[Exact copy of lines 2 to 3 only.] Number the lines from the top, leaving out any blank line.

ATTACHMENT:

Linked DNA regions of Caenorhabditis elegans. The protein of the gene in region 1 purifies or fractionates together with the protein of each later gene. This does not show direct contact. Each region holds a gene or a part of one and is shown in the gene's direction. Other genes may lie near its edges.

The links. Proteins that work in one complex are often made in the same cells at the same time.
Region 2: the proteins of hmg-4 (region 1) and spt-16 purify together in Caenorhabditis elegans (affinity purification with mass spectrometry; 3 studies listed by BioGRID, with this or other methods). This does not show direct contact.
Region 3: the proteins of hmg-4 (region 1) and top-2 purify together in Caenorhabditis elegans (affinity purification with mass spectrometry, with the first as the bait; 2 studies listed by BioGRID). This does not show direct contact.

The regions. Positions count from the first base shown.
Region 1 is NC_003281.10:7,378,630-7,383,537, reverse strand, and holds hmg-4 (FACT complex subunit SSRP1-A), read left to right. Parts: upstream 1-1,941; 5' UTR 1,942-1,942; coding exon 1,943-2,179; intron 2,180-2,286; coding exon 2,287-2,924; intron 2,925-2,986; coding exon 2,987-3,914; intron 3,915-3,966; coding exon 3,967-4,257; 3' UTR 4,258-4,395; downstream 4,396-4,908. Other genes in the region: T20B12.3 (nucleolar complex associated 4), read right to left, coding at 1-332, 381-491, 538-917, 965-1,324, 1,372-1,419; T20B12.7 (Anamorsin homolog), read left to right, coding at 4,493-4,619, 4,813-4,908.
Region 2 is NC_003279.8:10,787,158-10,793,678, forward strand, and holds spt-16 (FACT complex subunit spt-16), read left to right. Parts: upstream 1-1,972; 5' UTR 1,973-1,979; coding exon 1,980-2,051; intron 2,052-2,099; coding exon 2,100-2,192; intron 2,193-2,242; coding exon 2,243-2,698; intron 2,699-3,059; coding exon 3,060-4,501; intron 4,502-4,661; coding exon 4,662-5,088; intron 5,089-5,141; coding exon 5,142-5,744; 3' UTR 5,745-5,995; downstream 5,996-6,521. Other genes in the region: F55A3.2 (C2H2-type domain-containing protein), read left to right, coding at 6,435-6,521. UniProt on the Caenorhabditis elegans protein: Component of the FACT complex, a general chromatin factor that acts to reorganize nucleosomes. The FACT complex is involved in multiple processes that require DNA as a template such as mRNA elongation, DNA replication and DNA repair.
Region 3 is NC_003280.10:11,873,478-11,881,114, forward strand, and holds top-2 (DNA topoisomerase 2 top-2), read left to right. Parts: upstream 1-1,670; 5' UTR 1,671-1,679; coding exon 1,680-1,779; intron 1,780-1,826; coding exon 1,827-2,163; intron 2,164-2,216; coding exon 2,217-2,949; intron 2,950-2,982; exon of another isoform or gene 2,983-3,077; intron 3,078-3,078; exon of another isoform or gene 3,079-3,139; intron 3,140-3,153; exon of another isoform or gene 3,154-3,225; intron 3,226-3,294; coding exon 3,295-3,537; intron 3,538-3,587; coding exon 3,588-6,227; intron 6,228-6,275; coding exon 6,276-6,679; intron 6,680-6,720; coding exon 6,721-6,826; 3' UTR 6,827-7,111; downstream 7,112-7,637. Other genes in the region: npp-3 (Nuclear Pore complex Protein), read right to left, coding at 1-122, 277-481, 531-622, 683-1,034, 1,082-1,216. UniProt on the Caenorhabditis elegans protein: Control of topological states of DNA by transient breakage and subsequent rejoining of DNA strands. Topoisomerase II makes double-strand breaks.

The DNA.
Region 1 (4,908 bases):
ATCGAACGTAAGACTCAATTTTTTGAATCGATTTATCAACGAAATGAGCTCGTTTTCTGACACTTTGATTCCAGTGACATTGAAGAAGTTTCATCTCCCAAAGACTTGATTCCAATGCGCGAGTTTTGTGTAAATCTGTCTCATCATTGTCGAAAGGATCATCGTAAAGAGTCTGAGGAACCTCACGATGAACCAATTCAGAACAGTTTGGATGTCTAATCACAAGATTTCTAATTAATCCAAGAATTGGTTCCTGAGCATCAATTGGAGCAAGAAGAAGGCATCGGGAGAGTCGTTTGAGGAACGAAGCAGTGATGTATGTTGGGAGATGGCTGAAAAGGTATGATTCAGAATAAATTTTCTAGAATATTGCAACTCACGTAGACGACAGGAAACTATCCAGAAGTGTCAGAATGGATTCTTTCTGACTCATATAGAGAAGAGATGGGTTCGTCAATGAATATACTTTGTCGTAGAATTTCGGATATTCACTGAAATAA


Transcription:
The links. Proteins that work in one complex are often made in the same cells at the same time.
Region 2: the proteins of hmg-4 (region 1) and spt-16 purify together in Caenorhabditis elegans (affinity purification with mass spectrometry; 3 studies listed by BioGRID, with this or other methods). This does not show direct contact.